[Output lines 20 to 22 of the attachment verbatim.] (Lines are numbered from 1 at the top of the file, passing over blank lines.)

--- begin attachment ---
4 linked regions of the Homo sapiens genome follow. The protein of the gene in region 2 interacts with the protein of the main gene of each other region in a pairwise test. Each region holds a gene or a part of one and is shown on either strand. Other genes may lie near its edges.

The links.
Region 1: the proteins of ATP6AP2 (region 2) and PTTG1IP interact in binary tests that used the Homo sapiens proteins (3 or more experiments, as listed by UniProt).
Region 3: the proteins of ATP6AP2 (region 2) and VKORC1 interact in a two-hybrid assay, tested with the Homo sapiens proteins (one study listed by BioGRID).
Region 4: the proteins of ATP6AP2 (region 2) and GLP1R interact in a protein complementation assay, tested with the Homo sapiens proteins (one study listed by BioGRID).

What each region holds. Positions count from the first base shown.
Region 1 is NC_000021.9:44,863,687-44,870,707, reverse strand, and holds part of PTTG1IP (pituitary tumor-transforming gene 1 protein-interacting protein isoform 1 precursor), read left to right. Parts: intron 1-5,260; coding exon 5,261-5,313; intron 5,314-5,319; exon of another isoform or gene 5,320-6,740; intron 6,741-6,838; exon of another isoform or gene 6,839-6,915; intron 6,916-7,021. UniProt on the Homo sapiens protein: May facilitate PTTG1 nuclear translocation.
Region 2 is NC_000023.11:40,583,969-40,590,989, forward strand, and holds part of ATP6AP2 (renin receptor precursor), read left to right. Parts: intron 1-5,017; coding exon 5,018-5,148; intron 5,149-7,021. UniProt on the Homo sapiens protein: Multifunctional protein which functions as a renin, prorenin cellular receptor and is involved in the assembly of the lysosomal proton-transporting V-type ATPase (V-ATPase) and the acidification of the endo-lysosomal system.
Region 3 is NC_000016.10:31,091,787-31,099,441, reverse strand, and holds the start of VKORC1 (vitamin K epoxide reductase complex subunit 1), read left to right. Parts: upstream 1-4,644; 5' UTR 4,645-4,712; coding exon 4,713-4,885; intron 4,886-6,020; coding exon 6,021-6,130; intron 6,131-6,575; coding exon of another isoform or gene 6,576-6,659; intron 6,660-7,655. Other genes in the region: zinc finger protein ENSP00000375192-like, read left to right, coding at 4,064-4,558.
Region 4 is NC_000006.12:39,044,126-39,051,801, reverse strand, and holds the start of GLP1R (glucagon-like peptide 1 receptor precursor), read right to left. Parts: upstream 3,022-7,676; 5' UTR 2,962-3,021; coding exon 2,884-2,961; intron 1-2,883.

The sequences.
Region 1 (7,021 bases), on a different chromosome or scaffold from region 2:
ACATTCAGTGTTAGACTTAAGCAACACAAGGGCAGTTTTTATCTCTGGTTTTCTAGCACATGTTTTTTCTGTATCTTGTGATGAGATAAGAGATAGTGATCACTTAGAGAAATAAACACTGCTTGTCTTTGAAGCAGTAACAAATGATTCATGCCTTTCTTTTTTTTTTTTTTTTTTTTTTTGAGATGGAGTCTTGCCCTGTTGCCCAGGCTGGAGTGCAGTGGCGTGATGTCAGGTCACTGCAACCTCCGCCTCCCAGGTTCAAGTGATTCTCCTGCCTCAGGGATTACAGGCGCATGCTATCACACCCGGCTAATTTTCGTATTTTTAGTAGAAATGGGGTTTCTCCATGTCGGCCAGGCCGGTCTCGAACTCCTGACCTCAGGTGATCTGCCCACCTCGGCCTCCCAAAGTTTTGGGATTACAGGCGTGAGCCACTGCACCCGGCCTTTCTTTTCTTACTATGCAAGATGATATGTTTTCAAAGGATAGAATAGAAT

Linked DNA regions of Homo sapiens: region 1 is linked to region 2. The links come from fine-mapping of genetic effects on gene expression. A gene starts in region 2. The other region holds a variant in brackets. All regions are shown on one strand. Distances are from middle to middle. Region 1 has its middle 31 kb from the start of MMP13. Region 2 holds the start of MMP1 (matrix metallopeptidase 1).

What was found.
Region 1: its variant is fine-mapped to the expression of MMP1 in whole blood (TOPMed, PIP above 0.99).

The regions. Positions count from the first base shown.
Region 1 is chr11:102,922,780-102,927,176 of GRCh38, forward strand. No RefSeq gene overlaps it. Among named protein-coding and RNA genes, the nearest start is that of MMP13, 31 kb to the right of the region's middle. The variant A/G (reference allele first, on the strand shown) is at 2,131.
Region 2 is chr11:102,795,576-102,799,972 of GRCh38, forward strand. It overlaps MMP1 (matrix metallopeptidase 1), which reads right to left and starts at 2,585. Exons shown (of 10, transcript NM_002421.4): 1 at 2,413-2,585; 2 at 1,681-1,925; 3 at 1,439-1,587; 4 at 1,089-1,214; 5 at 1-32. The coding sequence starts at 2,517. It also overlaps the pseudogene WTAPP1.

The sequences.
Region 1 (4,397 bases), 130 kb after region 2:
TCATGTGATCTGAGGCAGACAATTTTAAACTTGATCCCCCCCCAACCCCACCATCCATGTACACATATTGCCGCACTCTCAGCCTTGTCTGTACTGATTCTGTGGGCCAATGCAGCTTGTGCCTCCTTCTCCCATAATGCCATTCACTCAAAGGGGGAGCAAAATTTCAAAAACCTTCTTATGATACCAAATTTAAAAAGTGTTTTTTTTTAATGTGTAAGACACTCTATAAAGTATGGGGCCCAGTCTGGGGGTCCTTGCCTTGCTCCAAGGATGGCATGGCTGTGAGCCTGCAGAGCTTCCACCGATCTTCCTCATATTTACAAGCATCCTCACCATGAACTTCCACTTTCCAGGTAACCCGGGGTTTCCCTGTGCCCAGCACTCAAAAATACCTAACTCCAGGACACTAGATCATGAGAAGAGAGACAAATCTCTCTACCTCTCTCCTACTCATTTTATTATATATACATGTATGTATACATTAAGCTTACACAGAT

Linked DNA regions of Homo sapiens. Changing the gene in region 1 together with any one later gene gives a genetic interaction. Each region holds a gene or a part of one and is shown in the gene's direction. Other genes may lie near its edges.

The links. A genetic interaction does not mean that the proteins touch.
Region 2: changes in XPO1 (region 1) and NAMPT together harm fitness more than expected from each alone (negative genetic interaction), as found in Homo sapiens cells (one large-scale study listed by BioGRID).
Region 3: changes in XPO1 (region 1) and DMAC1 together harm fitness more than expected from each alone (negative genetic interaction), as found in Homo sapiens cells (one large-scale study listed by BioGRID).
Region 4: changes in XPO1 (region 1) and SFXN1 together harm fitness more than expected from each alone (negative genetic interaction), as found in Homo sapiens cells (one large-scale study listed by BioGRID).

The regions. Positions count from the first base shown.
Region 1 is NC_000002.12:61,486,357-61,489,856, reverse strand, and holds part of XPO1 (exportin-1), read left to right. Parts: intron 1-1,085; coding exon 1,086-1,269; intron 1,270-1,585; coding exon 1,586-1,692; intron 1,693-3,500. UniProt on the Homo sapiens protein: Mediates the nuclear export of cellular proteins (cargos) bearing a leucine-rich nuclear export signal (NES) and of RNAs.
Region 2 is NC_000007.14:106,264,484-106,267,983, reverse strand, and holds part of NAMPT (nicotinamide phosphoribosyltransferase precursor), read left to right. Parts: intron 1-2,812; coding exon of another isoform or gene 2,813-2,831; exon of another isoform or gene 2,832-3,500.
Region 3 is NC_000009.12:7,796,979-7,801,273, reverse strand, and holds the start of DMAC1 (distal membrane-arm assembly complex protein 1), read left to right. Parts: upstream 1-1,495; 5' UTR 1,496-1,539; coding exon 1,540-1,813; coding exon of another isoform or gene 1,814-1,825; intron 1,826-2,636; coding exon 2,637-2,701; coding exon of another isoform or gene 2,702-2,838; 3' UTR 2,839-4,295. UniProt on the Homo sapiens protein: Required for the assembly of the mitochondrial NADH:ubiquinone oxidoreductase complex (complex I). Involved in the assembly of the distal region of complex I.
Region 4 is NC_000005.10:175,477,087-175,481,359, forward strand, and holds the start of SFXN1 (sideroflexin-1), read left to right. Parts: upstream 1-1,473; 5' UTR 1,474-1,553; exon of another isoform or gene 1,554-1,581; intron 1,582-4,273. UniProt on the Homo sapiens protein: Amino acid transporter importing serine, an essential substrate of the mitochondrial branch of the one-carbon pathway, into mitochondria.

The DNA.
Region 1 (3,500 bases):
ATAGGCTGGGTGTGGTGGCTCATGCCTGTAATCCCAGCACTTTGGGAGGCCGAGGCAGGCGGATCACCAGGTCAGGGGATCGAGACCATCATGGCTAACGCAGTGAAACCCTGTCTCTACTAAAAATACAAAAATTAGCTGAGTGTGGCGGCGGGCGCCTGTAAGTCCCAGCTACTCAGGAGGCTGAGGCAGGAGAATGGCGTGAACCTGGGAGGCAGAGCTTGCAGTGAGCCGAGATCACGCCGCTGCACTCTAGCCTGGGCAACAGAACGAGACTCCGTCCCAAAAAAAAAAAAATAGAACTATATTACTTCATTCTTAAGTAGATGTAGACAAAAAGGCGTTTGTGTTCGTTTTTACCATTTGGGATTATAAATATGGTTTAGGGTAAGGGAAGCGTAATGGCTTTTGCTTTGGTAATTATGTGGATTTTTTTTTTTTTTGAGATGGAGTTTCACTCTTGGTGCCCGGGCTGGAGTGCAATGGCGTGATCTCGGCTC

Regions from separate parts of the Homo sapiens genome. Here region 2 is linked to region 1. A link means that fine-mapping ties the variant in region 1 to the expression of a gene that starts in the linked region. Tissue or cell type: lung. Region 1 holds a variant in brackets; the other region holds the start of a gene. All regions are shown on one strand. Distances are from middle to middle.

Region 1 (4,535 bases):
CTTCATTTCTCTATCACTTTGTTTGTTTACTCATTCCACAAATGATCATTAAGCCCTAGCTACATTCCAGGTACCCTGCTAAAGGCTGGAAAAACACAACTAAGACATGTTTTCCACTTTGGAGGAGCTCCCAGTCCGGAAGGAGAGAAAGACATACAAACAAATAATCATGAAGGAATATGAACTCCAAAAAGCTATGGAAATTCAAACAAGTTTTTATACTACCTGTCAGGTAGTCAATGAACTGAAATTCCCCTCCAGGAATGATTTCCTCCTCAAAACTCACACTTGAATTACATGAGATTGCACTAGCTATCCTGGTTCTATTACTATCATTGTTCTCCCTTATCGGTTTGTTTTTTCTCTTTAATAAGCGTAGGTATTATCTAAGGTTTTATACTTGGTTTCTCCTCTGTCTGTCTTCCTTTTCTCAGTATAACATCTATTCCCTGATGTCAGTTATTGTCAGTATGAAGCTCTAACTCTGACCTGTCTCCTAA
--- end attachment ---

The sequences.
Region 1 (4,397 bases), 130 kb after region 2:
TCATGTGATCTGAGGCAGACAATTTTAAACTTGATCCCCCCCCAACCCCACCATCCATGTACACATATTGCCGCACTCTCAGCCTTGTCTGTACTGATTCTGTGGGCCAATGCAGCTTGTGCCTCCTTCTCCCATAATGCCATTCACTCAAAGGGGGAGCAAAATTTCAAAAACCTTCTTATGATACCAAATTTAAAAAGTGTTTTTTTTTAATGTGTAAGACACTCTATAAAGTATGGGGCCCAGTCTGGGGGTCCTTGCCTTGCTCCAAGGATGGCATGGCTGTGAGCCTGCAGAGCTTCCACCGATCTTCCTCATATTTACAAGCATCCTCACCATGAACTTCCACTTTCCAGGTAACCCGGGGTTTCCCTGTGCCCAGCACTCAAAAATACCTAACTCCAGGACACTAGATCATGAGAAGAGAGACAAATCTCTCTACCTCTCTCCTACTCATTTTATTATATATACATGTATGTATACATTAAGCTTACACAGAT